Option number one of the new city services building that was presented by architect Tony Zedda to city council members and senior management on May 2. Three scenarios were presented and in all three, at least a portion of Steele Street was closed in favour of green space and a relocated cenotaph. (PDF handout)

City considers design for services building, city hall

Cenotaph could be moved and more green space added

A full or partial closure of Steele Street between Second Avenue and Front Street is being contemplated by City of Whitehorse staff as planning continues for a new city services building.

Three possibilities for the new building and a retrofit to Whitehorse City Hall were presented to council members at a council and senior management meeting May 2.

In all three scenarios at least a portion of the street was closed in favour of green space and a relocated cenotaph.

The project is part of the city’s overall building consolidation work that will see city staffers in a number of buildings around town moved to new and renovated sites including the new operations building off Range Road that’s expected to open later this year, a new firehall in the Motorways area set to be built next year and the services building.

Transit staff is slated to move up to the new operations building as well with parks and recreation staff expected to move into the transit building in Marwell after that. Operational staff and equipment will also be housed in the new operations building.

Meanwhile, staff from land and building services, sustainability and economic development and IT will move to the city services building.

To make room for the services building the current firehall next to city hall is expected to be demolished once the new firehall is open.

During the meeting, local architect Antonio Zedda presented council with the three potential options for the new services building.

One featured a complete closure of Steele Street between Second Avenue and Front Street with the services building constructed as a complete stand-alone structure where a city parking lot now sits across from city hall at Second Avenue and Steele Street.

That proposal would see a parking lot put in where the current firehall is along with a heating plant for city hall. Steele Street would be shut down in favour of green space, a walkway and a cenotaph located between the two buildings.

The federal and territorial governments recently announced funding for the services building as well as a retrofit to city hall.

As Zedda explained, that funding will allow the energy efficient retrofits to city hall to be incorporated in the other options with a facade that would connect the building with the new services building at the site of the current firewall.

One option is more of an L shape with the entire new building at the firehall site while the other would be built partially on that site with another part built in front of city hall on Steele Street, with a connection between the two parts of the new structure.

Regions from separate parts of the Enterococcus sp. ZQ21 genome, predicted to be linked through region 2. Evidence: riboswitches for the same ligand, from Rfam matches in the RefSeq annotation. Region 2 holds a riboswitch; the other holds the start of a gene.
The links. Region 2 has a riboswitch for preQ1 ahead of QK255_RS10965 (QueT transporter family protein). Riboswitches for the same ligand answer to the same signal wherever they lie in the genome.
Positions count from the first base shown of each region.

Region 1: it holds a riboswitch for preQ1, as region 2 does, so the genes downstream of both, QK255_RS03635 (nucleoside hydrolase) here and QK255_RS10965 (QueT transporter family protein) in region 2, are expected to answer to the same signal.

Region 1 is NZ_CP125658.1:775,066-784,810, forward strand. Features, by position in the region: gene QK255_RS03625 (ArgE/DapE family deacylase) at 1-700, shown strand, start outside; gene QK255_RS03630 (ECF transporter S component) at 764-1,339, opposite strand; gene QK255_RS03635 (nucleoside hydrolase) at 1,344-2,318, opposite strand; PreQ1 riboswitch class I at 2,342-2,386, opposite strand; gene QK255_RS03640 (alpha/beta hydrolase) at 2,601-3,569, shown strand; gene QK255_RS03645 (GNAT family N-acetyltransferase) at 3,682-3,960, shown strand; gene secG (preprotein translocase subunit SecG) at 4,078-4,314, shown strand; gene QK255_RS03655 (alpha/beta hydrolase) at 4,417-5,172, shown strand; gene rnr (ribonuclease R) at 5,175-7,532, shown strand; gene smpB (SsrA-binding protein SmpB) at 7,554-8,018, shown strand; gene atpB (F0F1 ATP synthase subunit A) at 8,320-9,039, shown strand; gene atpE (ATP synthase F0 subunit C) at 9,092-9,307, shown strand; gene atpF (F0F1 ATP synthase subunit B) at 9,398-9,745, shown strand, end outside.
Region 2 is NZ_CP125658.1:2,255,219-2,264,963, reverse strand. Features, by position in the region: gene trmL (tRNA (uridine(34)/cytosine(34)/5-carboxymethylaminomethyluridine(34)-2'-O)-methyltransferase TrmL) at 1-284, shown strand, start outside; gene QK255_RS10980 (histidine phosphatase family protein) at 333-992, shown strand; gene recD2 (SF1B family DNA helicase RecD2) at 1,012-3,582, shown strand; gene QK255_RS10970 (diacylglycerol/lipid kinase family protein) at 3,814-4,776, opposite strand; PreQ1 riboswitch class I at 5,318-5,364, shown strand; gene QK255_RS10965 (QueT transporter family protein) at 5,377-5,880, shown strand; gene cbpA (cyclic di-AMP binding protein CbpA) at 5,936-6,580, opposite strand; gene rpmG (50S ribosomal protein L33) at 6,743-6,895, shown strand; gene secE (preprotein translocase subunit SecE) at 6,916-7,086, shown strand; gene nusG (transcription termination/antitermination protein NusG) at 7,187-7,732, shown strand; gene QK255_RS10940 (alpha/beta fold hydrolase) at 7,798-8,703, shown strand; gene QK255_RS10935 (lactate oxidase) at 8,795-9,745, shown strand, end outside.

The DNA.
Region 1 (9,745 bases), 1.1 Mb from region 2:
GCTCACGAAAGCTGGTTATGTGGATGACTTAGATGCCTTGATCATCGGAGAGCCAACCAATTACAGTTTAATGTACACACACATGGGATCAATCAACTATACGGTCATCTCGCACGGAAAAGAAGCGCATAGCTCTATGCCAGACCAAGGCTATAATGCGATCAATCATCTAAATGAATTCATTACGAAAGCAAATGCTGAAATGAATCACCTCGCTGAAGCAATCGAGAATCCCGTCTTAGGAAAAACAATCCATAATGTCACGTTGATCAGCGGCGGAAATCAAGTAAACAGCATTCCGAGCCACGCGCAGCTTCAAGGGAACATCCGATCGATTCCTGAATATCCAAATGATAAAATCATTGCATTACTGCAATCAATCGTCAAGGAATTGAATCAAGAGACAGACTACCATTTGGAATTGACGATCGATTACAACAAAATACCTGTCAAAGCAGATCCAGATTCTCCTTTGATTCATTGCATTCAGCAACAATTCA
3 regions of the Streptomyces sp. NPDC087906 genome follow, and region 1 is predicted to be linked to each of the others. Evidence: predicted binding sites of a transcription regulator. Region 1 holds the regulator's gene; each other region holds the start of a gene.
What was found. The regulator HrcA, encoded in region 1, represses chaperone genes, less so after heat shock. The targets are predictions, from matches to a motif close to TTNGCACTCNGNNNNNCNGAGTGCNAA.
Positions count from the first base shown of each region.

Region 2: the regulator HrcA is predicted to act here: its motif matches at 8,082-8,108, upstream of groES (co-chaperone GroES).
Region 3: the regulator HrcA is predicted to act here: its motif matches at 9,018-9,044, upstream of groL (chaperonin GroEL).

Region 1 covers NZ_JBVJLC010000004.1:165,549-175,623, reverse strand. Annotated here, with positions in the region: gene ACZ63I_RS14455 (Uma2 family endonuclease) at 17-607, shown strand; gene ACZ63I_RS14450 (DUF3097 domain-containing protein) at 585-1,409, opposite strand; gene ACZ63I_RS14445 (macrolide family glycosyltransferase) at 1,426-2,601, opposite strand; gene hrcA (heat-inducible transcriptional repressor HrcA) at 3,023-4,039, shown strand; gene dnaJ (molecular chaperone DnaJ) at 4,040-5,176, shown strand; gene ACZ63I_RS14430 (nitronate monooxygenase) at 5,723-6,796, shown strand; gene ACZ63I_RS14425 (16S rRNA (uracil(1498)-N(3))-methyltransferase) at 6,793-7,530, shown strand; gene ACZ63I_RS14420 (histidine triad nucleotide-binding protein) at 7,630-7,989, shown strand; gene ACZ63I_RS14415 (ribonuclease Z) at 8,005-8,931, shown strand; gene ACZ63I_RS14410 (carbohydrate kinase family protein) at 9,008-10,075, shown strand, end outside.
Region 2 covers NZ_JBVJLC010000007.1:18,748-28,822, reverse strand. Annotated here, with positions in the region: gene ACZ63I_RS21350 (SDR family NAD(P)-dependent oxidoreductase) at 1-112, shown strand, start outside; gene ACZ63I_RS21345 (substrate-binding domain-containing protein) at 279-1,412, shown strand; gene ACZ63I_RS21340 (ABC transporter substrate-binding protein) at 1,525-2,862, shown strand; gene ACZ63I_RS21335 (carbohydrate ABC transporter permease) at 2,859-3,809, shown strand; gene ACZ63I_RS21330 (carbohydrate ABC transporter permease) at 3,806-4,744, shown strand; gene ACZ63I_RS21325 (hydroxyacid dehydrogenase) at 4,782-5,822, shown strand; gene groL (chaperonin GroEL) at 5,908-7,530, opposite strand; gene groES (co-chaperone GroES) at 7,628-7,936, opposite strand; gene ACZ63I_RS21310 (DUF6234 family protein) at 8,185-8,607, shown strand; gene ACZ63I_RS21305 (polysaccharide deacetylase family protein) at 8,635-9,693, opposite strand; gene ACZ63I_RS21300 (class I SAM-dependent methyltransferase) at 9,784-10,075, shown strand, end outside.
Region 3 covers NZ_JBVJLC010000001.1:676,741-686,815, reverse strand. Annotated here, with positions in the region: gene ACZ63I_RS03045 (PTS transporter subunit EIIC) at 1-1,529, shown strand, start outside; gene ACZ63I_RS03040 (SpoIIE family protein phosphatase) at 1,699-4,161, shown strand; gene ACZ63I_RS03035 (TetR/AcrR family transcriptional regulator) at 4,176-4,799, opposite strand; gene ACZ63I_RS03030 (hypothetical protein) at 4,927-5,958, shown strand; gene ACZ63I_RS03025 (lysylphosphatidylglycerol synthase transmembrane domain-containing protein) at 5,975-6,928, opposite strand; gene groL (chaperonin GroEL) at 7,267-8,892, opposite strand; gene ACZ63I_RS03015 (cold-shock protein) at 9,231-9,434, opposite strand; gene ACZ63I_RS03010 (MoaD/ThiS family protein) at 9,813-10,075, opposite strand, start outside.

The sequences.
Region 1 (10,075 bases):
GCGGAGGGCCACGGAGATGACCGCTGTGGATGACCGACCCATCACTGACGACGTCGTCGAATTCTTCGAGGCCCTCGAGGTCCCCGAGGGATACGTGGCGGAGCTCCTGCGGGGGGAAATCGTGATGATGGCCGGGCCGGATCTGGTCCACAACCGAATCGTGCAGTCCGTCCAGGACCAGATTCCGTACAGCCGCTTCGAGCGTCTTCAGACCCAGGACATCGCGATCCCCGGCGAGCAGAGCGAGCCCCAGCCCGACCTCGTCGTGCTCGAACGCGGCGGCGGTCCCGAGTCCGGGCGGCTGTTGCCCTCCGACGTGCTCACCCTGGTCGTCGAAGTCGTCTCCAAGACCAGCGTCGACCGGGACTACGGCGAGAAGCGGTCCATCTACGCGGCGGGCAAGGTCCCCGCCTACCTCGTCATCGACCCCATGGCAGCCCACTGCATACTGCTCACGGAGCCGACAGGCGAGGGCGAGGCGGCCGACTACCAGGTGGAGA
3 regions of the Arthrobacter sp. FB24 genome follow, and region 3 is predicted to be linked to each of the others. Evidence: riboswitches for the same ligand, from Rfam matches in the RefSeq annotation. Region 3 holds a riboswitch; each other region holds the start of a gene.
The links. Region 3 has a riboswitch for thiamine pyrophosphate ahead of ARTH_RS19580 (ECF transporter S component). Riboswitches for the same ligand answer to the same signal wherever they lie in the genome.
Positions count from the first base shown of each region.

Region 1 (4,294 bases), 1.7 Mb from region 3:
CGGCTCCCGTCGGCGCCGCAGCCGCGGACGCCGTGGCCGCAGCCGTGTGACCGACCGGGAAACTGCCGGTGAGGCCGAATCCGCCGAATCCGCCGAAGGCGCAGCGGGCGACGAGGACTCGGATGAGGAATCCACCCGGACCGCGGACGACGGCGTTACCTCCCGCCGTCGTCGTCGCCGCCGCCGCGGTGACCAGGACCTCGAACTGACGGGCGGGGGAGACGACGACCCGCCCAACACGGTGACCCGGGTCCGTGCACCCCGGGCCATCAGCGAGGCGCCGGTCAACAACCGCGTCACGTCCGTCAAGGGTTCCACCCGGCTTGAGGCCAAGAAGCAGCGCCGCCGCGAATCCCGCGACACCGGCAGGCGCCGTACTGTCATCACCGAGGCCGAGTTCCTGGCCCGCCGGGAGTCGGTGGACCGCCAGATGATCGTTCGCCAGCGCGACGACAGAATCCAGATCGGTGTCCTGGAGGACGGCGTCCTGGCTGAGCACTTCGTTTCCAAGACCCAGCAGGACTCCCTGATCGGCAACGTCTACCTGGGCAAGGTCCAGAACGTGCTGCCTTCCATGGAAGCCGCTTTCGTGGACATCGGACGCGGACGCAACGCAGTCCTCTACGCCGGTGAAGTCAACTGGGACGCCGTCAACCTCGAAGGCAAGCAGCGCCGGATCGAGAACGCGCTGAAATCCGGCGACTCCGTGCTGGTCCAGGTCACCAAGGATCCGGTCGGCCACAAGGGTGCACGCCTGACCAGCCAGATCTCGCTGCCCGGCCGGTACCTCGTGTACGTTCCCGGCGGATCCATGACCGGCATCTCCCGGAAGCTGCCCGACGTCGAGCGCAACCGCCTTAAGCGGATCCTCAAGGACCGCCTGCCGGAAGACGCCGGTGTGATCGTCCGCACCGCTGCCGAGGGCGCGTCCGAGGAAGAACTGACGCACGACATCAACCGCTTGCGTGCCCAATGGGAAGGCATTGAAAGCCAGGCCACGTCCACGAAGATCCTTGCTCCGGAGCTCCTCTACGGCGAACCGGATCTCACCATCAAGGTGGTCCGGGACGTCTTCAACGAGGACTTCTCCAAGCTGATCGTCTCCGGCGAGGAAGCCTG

All the options include a public transit shelter with washrooms as part of the services building, access to city hall coming from Steele Street and a new cenotaph in the green space that would extend from city hall into part of the current street.

Those two options connecting city hall and the services building would create more of a centre — “one new kind of campus” as Zedda described — for the city.

In each of those two options, a large green space with the cenotaph would be featured along the current part of Steele Street in front of city hall, making Steele a one-way street in that portion.

The sketches also show the services buildings at three storeys each, though Zedda suggested officials may want to contemplate the possibility of putting in a fourth floor that could either be rented out or built as a shell to be available when more space is needed in the future.

“The idea is you’re building capacity,” he said.

The four council members at the meeting — Jocelyn Curteanu, Dan Boyd, Steve Roddick and Jan Stick — voiced their preferences largely for the second and third options that incorporate the two buildings in one facade.

As members highlighted, those options will allow drivers to keep using Steele Street — which Stick described as “critical” for the area — while also creating more green space for city hall and an improved location for the cenotaph.

Curteanu suggested the third option appears to be more efficient in tying the buildings together with Roddick also stating his preference for the wrap-around effect of the design.

City manager Linda Rapp said the discussion from the meeting will be factored into continued planning for the services building and upgrades to city hall.

Contact Stephanie Waddell at stephanie.waddell@yukon-news.com

 

Option number two of the new city services building that was presented by architect Tony Zedda to city council members and senior management on May 2. Three scenarios were presented and in all three, at least a portion of Steele Street was closed in favour of green space and a relocated cenotaph. (PDF handout)

Option number three of the new city services building that was presented by architect Tony Zedda to city council members and senior management on May 2. Three scenarios were presented and in all three, at least a portion of Steele Street was closed in favour of green space and a relocated cenotaph. (PDF handout)

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